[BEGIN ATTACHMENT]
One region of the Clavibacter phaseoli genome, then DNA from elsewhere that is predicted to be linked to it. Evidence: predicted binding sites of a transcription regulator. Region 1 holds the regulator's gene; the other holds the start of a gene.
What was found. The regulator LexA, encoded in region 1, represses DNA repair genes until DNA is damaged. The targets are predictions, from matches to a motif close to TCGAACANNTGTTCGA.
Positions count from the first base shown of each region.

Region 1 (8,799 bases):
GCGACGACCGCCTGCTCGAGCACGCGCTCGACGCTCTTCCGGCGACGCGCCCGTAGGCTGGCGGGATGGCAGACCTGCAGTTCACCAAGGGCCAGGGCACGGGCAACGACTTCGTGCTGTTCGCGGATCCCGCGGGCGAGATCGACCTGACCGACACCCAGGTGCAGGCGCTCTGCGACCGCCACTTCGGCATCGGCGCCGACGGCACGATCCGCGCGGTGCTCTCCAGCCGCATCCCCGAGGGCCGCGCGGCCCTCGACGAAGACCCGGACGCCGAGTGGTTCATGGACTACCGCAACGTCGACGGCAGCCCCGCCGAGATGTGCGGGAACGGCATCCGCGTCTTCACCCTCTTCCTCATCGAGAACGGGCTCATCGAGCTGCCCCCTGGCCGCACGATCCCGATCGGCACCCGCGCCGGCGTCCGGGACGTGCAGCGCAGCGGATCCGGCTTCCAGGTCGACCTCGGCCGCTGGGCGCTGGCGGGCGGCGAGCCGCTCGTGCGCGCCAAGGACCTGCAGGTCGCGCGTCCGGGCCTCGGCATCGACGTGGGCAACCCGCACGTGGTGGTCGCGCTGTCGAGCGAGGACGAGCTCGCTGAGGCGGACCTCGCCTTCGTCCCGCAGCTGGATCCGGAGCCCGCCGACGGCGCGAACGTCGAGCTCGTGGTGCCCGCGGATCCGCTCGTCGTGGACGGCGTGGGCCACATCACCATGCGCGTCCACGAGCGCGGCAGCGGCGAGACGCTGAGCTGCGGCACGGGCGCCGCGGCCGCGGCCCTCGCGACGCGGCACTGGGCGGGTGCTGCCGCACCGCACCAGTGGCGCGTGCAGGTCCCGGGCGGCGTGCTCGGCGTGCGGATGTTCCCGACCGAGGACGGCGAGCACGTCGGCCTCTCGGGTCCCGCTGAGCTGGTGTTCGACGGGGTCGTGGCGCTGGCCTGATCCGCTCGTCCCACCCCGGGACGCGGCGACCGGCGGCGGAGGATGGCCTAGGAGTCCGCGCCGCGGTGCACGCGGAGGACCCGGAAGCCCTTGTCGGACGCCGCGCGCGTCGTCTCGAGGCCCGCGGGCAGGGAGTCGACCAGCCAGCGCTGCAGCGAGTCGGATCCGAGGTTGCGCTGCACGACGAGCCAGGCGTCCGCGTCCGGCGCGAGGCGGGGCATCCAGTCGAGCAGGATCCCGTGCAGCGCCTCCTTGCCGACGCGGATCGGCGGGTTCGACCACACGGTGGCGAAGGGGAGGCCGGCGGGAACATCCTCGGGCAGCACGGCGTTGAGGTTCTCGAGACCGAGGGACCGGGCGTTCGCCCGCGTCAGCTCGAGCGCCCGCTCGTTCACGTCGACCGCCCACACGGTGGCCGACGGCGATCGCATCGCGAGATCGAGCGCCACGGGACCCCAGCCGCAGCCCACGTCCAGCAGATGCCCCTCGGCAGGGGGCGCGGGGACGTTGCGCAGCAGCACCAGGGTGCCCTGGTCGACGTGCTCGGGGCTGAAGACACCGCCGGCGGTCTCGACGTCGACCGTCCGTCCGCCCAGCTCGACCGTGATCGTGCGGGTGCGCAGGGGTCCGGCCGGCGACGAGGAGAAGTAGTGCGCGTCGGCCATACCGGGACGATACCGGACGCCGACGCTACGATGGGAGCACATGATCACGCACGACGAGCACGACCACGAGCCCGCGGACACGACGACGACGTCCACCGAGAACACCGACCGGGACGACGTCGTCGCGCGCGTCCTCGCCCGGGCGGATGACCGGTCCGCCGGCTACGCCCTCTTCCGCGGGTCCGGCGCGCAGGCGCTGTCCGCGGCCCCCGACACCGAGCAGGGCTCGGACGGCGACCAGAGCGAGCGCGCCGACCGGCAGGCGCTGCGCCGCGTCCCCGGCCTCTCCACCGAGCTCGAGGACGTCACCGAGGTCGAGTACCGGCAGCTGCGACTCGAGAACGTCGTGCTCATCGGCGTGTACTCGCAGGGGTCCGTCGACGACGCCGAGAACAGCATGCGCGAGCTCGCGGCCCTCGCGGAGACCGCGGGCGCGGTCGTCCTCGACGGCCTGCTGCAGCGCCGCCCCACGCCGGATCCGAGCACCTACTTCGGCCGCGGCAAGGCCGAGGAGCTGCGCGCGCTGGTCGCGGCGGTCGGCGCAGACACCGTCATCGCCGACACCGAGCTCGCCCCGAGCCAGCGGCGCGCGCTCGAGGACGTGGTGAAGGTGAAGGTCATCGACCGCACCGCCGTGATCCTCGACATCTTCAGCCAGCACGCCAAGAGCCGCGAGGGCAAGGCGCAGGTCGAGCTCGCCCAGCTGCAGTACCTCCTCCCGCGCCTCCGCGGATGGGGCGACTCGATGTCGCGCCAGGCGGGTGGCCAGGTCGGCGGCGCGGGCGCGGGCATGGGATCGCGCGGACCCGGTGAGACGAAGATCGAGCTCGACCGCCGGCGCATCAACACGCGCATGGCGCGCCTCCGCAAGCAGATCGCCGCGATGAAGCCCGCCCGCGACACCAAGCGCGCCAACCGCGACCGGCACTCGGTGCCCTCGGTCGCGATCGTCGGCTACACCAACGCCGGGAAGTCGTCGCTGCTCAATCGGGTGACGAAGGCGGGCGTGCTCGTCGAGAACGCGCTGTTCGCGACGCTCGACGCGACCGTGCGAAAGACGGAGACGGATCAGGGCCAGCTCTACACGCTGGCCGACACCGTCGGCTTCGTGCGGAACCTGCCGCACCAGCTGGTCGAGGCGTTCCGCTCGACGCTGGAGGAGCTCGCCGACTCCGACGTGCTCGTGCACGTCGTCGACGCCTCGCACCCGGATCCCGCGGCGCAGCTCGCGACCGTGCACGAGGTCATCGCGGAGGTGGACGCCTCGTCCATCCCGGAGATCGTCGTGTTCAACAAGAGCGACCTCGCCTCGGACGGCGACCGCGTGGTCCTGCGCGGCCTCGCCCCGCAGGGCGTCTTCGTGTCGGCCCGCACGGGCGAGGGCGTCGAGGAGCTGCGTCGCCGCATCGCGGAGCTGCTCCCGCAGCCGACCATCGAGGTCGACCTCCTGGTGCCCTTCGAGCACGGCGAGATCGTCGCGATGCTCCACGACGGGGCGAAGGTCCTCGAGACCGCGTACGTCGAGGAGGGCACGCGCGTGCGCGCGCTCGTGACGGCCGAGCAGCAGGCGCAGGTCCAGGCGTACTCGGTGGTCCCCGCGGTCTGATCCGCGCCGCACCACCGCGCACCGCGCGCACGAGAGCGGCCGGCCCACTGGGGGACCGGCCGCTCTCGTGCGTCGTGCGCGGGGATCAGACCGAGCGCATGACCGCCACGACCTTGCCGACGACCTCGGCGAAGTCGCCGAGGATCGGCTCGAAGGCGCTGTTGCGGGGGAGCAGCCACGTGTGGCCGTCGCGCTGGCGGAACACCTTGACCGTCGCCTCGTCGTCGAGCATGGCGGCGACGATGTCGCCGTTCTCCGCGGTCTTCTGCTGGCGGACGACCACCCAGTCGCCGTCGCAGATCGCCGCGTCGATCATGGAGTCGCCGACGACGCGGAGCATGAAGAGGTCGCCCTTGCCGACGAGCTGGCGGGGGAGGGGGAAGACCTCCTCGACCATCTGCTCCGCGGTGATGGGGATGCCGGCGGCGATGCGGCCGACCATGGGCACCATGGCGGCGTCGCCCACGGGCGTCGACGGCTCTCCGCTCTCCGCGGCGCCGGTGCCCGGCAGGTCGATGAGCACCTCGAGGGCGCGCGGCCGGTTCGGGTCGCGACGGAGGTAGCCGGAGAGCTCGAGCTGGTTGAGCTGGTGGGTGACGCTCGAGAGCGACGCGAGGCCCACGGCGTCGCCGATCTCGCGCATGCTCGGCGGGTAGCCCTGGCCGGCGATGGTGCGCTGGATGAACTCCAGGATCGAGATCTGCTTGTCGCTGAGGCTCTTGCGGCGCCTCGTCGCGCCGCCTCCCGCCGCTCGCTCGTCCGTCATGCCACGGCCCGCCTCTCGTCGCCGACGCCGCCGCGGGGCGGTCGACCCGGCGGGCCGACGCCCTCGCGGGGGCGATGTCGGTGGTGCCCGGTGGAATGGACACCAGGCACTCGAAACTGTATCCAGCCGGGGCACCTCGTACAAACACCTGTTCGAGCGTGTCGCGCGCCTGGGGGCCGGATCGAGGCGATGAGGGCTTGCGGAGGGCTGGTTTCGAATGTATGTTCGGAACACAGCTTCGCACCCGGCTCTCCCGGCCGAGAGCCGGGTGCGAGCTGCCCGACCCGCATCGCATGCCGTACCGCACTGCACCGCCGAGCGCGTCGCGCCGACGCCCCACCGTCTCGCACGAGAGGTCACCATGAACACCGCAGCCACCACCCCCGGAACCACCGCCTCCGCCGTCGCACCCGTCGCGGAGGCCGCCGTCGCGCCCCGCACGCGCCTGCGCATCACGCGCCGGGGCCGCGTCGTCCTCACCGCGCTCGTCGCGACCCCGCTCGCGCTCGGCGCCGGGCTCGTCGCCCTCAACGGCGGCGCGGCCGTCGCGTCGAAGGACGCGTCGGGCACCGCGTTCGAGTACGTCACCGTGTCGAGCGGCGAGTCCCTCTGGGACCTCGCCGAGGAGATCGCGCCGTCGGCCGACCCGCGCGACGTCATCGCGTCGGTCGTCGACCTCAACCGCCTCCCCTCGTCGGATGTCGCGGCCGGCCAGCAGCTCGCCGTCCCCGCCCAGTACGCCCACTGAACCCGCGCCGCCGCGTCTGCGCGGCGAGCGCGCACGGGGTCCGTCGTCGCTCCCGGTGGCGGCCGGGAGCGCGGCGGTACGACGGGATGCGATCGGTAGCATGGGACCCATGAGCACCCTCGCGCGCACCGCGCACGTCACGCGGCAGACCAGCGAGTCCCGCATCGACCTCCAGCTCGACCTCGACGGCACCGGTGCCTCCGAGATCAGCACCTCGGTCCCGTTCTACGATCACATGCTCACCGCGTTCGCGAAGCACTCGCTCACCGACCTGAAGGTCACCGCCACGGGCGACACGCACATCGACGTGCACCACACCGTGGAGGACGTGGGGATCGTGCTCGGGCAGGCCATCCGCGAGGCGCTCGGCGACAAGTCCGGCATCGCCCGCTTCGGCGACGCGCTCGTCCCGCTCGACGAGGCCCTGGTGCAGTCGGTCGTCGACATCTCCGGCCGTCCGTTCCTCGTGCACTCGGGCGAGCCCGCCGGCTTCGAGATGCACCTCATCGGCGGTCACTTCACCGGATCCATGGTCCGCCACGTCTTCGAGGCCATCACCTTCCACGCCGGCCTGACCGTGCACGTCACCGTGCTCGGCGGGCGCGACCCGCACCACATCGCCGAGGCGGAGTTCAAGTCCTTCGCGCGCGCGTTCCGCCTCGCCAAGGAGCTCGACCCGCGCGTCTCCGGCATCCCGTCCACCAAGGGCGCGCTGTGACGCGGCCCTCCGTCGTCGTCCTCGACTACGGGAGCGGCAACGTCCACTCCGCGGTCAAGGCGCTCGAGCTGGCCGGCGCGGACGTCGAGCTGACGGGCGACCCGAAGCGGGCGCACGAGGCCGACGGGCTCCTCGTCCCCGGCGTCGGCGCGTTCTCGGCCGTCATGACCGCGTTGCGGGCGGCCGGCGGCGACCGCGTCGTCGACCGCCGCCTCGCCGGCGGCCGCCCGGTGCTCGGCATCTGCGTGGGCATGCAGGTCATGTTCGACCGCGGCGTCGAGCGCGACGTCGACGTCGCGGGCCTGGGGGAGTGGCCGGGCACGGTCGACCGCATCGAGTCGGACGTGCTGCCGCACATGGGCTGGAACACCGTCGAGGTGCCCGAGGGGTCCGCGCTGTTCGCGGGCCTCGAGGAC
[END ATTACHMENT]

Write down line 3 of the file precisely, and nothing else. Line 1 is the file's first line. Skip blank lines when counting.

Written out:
Positions count from the first base shown of each region.